Keep Cows Cool is Key
Heat stress in dairy cattle is one of the leading causes of decreased production in dairy herds.
According to the University of Missouri Extension, some heat stress is unavoidable, but effects can be minimized if certain management practices are followed. Steps to reduce heat stress are especially important for those operations that utilize freestall systems for their herds.
When can heat stress begin
Because cattle sweat at only 10 percent of the human rate, according to the Extension, they are more susceptible to heat stress.
The ideal temperature range for dairy cattle is between 25 and 65 degrees. Once the temperature goes above 80 degrees, cattle reduce feed intake, which has a negative impact on production. At 90 degrees or above, producers can usually notice a dramatic decrease in milk production ranging from 3 to 20 percent.
Humidity also plays a significant part in heat stress. There are three temperature-humidity ranges of concern. A temperature of 100 degrees and 20 percent humidity is the range in which producers should begin serious measures to ease the stress on the cattle. Some type of cooling should be started. The danger occurs as the temperature nears 100 degrees and 50 percent humidity. The lethal range for cattle is 100 degrees and 80 percent humidity.
Reducing the temperature
Dairy cattle need mechanical means to reduce heat, such as body sprinkling, to aid in evaporation and effective air movement systems to aid in cooling.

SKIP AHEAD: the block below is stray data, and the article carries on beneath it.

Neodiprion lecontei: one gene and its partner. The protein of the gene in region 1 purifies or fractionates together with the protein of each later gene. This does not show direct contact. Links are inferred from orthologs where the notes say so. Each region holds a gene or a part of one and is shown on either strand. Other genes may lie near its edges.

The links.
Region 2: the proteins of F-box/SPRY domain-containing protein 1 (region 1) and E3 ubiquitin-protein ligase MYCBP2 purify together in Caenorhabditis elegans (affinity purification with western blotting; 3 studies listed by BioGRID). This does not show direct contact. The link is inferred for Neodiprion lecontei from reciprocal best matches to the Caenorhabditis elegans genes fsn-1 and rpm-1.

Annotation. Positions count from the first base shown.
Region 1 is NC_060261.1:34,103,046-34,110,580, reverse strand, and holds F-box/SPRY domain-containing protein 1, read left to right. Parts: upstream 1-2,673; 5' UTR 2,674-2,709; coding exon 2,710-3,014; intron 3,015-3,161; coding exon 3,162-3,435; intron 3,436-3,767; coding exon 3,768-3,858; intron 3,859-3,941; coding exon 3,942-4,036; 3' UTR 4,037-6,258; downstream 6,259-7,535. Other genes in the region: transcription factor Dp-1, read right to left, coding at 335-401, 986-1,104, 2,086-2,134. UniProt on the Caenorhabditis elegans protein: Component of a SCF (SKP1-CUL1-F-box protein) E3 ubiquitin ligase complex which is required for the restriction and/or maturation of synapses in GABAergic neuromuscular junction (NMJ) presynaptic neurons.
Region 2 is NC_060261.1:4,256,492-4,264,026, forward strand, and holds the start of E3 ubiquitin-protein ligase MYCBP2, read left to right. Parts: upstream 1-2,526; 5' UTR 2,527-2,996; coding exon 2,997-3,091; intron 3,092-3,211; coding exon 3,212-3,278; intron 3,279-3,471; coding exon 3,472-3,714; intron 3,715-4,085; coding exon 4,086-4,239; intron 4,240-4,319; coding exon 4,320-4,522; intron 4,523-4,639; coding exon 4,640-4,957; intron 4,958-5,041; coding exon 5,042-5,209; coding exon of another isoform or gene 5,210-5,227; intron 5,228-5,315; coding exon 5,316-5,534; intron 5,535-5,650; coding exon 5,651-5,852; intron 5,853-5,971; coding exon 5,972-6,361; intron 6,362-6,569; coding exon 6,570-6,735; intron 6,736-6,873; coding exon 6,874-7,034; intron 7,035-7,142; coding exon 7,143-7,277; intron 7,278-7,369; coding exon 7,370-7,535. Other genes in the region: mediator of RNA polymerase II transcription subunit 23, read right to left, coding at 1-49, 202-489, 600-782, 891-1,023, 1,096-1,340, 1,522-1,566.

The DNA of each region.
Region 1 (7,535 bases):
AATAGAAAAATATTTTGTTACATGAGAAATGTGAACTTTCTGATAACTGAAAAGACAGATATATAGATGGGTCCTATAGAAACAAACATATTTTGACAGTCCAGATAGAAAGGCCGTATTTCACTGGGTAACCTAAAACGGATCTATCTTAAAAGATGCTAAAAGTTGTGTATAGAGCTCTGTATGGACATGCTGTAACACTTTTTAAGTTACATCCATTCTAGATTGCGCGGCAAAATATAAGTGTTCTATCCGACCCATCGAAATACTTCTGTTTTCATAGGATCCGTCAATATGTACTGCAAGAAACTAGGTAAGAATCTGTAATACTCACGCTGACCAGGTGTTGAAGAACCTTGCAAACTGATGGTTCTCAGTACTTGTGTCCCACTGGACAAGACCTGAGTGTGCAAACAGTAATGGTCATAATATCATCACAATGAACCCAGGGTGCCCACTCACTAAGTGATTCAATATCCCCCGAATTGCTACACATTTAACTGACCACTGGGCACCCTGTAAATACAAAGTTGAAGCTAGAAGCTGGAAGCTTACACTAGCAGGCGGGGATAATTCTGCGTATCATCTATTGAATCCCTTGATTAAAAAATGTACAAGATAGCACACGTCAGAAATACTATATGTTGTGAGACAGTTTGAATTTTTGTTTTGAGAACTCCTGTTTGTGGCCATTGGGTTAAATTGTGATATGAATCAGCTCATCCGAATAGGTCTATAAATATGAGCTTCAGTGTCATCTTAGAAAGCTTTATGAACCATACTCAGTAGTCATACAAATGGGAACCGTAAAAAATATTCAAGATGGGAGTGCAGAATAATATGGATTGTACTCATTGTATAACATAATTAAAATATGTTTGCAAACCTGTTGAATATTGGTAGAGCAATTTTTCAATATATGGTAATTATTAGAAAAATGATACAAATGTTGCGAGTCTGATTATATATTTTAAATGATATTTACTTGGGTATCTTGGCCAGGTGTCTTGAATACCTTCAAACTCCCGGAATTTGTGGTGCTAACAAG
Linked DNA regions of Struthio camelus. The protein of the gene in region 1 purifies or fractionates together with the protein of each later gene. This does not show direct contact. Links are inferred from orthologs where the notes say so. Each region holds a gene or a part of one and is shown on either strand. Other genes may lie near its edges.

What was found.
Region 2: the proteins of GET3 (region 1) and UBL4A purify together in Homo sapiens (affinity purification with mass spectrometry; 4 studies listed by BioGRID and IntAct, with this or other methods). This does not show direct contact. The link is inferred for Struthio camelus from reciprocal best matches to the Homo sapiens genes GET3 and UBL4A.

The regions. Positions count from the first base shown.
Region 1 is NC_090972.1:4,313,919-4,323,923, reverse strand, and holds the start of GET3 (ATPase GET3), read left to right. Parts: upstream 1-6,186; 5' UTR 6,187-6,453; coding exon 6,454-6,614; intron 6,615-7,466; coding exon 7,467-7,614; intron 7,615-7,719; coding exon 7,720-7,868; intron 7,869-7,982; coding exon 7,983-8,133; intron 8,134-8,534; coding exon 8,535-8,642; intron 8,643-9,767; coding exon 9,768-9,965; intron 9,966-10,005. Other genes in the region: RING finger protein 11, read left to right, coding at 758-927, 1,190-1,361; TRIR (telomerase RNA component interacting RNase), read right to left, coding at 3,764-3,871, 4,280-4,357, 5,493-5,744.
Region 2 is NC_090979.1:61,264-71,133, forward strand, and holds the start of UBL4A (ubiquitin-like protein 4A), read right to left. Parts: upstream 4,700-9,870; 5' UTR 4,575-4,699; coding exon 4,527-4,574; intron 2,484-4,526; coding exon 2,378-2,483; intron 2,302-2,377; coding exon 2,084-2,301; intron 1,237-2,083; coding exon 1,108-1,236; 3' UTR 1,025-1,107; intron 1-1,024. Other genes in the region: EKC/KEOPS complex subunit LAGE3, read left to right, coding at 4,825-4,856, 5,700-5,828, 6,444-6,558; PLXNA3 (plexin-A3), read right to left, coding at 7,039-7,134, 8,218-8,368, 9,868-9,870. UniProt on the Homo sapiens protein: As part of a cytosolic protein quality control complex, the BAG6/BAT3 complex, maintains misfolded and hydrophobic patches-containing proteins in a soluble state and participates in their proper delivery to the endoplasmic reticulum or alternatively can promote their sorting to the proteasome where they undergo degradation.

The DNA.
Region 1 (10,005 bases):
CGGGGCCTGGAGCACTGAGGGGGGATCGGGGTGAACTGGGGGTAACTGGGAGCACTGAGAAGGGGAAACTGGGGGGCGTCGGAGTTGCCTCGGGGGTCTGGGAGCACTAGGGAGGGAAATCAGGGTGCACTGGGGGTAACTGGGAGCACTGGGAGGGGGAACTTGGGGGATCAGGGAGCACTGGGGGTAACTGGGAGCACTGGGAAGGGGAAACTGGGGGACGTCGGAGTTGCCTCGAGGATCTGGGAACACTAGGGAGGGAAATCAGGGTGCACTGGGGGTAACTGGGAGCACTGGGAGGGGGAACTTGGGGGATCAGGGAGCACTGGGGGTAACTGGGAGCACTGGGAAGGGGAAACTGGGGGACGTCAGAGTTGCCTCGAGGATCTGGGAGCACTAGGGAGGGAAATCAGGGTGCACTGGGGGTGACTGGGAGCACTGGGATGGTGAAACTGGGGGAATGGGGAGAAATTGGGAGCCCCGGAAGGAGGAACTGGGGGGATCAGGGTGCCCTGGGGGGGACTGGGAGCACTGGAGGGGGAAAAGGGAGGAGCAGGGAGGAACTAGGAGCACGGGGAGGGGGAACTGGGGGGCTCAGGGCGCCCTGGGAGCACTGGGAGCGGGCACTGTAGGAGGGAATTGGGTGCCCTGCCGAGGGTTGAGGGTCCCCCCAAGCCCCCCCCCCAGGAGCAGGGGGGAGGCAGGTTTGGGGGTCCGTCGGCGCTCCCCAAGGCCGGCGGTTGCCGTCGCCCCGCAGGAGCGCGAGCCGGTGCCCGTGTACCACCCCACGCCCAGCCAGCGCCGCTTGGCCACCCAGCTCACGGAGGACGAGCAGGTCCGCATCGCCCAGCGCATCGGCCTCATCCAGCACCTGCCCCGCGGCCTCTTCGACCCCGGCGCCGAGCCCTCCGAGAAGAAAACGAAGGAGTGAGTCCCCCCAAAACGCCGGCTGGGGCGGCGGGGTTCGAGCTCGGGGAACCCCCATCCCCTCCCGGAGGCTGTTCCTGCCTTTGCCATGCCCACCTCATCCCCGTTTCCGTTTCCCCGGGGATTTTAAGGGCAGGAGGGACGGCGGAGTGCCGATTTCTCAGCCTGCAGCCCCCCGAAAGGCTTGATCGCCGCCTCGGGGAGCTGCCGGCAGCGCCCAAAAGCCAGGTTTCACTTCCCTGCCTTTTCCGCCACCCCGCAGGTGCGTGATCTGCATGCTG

When the temperature reaches danger levels, add additional sources of water near the feeding area. Another way to increase water consumption is to make certain water is cool.
While there are several ways to help reduce the temperature for cows, having more water available for animals is critical.
Increasing air flow is another important component. MU Extension recommends that producers insure air moves freely in all sections of the barn. That can be accomplished by the installation of fans or by opening the sides the barn, if possible.
If cattle are outside during the summer, producers should provide shade, be it trees or a man-made structure. Providing shade over the feeding area will also increase feed intake.
Misters are another addition that can reduce heat stress.
There are several items to consider when installing them. Be certain misters are over a clean, preferably concreted, area, so animals do not lay down on mud or other areas causing an increase in mastitis, and misters should not be left on continually. According to the Extension, if water is dripping from the udder, then reduce the time misters are on. If misters are placed near the feed bunk, be certain the feed does not become wet – wet feed will mold faster during hot weather.
At the University of Nebraska, research was conducted to study the feeding frequency of cattle from 8 a.m. to 8 p.m. with and without supplemental cooling. Results showed cattle shaded and cooled by sprinklers near the feed bunks ate between 63 to 100 percent of the time as compared to uncooled cattle. Therefore, offering a cool, shaded area for feeding during daylight hours will increase feed intake, thereby helping to maintain production.